What is the perfect answer of this question ?

Direct: He said to me "what is your name"?

Indirect: He asked me what my name is.

This indirect speech is correct or wrong. Please help me providing the answer.

1 Answer 1


There are a number of changes or transpositions you must make to turn direct discourse (a direct quote) into indirect discourse (a report of a quote). I'll use the the following example, in which you're waiting to hear a lecture in an auditorium on March 1st.

Direct: A man asks

"Can1 you2 tell me2 who is2 speaking now3 at this4 lecture here4 today3?"

At home, the next day, March 2nd, you want to report the question:

Indirect: A man asked whether

I2 could1 tell him2 who was1 speaking then3 at that4 lecture there4 yesterday3.

  1. Tense: You received the question in the present, so the man used present tense can and is. The next day, that time of asking is in the past, so the verb forms change to indicate past with could and was.
  2. Person: The man was talking to you about himself, so he used the second person pronoun you to address you and the first person pronoun me to talk about himself. But in a report you have to keep clear who was talking to whom. Thus when you talk about yourself, you need to transpose to the first person I, and when you talk about the man, you need to transpose to the third person him.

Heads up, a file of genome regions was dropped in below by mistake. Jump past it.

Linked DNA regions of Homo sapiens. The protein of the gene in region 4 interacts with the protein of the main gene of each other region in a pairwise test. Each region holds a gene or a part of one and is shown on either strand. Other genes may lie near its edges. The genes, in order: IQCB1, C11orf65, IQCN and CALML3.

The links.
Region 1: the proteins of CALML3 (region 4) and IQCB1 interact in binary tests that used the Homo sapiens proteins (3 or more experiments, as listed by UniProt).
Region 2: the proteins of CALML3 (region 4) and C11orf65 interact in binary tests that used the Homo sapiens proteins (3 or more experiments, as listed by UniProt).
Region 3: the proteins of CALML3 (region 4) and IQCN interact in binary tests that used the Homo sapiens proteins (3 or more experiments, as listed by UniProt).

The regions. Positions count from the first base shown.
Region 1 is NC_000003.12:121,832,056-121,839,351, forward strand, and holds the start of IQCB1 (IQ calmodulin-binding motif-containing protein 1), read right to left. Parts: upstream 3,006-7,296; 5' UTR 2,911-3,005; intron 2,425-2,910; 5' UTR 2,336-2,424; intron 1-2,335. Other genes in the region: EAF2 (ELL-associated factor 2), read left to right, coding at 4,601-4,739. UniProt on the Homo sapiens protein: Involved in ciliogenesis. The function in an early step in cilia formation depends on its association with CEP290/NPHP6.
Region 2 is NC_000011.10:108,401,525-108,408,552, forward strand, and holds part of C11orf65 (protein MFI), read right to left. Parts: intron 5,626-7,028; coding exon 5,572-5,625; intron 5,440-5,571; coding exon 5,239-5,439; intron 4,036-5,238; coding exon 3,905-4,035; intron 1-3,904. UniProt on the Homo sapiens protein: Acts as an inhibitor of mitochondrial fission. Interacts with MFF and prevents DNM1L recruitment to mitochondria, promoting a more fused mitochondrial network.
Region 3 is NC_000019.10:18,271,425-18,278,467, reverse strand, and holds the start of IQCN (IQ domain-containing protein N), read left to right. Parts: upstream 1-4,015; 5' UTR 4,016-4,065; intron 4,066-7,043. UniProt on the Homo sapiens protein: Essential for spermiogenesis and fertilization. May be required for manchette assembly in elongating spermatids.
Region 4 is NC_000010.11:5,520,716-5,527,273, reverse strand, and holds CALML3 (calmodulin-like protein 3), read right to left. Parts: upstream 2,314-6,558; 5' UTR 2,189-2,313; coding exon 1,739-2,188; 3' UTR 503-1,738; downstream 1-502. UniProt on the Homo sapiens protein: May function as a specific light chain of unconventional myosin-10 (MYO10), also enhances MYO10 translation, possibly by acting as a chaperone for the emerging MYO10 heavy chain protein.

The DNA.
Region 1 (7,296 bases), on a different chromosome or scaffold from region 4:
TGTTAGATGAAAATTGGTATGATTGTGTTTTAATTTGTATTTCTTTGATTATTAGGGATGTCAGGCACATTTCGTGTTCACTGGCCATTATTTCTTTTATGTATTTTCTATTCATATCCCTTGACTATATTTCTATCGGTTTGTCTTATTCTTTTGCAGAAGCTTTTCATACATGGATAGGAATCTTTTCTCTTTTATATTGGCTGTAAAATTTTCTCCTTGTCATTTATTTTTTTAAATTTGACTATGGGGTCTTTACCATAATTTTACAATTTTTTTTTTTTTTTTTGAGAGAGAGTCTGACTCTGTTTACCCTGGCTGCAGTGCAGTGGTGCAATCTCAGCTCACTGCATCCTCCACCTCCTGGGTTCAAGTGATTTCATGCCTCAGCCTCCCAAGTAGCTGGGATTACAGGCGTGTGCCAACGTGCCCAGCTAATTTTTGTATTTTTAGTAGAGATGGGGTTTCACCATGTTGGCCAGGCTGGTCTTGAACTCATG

3. Time: When you were asked the question on March 1st the time was now, but the day of the report, now would refer to March 2nd. So you have to say then. Similarly, when the man asked the question today referred to March 1st, but at the time of the report today refers to March 2nd. To keep the date straight in the report, you have to say yesterday to report about March 1st.
  4. Proximity: At the time of the question, this and here refer to something close by in time and place. Now that you're not near the auditorium and it's the next day, you have to indicate remoteness by using that and there, respectively.
  5. Sentence structure: For an interrogative clause (a question), the auxiliary verb precedes the subject (Can you). For a declarative clause (a statement) like the report, the order must be reversed (I could).

Let's look at your example:

Direct: He said to me "what is your name?"
Indirect: He asked me what my name is.

The sentence structure changes from interrogative (is ... name?) to declarative (name is). And the person changes from second (your) for the person addressed to first (my). But what about the present tense is? Shouldn't it be transposed to the past:

Indirect: He asked me what my name was.

That would be acceptable but not mandatory because the present tense may be used to describe events that obtained in the past and don't change. The canonical example is

The earth revolves around the sun.

This is called the stative present. Since the stative present refers to past time (unchanging) events, it's not necessary to do the transposition.

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